Jonathan A. Donigan, MD

Dr. Jonathan Donigan is an orthopedic surgeon specializing in surgeries of the hand and upper extremity. He also has trained in the use of minimally-invasive endoscopic surgery, especially for surgery to repair Carpal Tunnel Syndrome.

Dr. Donigan received his medical degree from Johns Hopkins University School of Medicine, a nationally recognized program based in Baltimore, Md. He followed that with a residency in orthopedic surgery at the University of Iowa Hospitals and Clinics. Dr. Donigan continued his training with a fellowship in surgery of the hand and upper extremity, also at the University of Iowa Hospitals and Clinics.

Dr. Donigan, who is a native of Hawaii, moved to Logan, Utah, as a high school student. Following an LDS mission to the Philippines, he completed his undergraduate degree at Brigham Young University. A father of four children, Dr. Donigan spends much of his free time coaching his son’s soccer team. He also enjoys reading, playing and watching sports, camping and snowboarding.

What Patients Say About Dr. Donigan

“Dr. Donigan did a endoscopic carpal tunnel release surgery on my hand just over a week ago. I am very happy with the results and with the way the recovery is going. I was happy to find someone who specialized in hands to do the surgery for me.” – Harrison, Google, November 2017

“Dr. Donigan is amazing! He did my hand surgery in January. I highly recommend him and his skills!” — Terry, Facebook post, July 17, 2014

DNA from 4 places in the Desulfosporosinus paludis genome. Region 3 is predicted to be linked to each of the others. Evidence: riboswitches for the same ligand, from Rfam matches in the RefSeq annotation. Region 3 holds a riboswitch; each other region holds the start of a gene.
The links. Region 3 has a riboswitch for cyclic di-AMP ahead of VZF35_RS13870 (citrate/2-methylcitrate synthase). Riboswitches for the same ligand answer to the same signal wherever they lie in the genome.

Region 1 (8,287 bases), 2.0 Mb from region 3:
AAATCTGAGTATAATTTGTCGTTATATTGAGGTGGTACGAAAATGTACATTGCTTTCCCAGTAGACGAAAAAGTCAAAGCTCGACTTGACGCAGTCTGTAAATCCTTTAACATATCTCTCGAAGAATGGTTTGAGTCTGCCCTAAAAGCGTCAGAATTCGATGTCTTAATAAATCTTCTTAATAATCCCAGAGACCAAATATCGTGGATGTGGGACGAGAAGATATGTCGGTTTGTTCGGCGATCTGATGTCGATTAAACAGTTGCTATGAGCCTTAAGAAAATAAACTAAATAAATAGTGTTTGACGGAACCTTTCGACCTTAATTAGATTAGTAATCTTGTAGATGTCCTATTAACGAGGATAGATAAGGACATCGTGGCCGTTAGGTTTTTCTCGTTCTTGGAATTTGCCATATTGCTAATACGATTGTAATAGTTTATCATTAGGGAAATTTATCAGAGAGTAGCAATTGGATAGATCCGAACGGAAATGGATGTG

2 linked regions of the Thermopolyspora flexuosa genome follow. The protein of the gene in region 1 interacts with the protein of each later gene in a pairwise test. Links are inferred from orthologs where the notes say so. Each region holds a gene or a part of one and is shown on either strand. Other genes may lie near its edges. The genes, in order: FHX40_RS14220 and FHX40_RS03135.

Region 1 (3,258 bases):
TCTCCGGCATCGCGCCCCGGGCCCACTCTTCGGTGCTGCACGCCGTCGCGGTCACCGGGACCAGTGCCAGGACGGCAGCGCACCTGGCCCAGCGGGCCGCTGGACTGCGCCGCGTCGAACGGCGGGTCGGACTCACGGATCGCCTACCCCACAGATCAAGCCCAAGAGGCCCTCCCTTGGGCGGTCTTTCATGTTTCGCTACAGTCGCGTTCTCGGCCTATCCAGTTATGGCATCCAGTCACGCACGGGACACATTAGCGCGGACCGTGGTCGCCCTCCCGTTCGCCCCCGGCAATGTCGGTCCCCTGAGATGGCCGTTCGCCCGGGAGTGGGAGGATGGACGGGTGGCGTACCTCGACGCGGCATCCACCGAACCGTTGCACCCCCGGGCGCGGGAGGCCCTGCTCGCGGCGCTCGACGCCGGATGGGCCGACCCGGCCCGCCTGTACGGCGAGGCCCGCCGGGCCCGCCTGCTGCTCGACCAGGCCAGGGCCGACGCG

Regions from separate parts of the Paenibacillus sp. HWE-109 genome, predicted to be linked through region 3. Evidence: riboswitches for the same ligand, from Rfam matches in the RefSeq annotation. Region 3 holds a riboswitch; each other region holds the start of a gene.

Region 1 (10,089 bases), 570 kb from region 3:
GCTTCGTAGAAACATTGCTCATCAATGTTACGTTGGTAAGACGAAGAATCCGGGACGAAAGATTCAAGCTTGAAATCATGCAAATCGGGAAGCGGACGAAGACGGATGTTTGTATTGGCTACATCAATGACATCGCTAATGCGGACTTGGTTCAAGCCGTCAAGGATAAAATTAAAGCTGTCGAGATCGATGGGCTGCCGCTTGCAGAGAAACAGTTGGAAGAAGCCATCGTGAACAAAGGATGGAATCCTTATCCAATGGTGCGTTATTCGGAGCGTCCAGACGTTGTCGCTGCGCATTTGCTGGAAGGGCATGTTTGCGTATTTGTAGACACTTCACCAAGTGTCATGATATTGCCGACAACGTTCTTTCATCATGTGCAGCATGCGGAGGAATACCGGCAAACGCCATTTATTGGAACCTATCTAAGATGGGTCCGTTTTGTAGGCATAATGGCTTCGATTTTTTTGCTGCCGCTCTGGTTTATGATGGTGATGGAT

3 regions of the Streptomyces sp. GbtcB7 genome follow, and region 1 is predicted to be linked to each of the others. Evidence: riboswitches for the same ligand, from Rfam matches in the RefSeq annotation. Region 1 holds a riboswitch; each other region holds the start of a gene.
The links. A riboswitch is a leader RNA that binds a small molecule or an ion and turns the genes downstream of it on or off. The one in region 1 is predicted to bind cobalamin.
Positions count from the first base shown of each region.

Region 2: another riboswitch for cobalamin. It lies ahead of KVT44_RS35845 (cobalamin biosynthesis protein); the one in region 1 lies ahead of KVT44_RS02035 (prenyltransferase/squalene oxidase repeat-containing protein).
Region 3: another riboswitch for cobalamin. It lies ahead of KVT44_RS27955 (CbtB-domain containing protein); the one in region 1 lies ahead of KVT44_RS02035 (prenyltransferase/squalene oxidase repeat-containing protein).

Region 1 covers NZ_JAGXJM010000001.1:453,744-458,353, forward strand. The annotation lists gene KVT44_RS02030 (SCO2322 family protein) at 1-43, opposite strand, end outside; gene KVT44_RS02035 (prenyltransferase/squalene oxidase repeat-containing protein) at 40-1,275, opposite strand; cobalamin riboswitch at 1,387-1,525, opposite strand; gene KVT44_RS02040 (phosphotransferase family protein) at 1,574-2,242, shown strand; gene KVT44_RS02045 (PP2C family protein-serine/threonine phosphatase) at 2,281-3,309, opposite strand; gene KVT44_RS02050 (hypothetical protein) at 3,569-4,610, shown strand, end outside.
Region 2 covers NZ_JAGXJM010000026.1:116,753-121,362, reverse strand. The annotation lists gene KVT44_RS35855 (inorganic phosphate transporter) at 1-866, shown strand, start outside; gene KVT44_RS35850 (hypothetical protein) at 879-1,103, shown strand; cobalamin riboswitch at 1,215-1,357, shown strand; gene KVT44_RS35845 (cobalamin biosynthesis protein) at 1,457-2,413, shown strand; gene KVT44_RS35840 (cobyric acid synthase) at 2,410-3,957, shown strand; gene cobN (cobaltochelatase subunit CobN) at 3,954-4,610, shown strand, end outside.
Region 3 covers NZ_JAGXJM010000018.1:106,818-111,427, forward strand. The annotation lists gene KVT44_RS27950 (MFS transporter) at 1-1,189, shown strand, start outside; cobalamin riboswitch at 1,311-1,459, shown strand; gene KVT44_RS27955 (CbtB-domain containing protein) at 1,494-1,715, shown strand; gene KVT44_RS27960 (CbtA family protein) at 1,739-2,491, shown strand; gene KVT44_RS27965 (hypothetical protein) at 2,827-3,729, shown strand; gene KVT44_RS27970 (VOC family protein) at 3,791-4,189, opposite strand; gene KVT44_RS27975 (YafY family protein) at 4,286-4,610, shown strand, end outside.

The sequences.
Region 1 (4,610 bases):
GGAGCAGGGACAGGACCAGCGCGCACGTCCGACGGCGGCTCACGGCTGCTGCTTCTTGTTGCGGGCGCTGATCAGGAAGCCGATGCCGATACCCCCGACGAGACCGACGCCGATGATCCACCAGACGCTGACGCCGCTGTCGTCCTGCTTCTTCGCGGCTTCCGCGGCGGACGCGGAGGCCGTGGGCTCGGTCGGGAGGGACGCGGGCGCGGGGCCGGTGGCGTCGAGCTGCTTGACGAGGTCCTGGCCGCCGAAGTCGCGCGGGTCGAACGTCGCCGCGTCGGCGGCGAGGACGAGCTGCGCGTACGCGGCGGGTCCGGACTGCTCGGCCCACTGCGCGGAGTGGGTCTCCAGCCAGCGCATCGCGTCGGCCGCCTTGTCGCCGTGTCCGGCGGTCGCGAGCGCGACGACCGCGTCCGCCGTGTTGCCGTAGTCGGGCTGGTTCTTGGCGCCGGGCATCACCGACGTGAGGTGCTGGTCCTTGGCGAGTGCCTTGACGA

“After a bad experience with a broken elbow, I was very impressed with all the staff that participated in my recovery. They answered my questions so I could understand. … Dr. Donigan always had a smile and was gentle, and he made me feel like a person, not just some number on a chart.” — Kathryn, in-office comment form, June 20, 2014

“Very honest with course of treatment and possible outcome. Will not tell you something that you want to hear — he will tell you what he thinks is going on and your best options. Has great bedside manners. Both husband and I had surgery with him.” — Comment on, Oct. 15, 2013

“Took great concern when I had complications and office staff would follow up with me without me having to call. He is very nice and honest with treatment and outcomes.” —Comment on, May 25, 2013

“He is one of the most gifted and talented orthopedic surgeons I have met. He fixed my thumb and shoulder and fixed my husband’s shoulder. He is amazing.” — Gaby on Facebook, July 15, 2013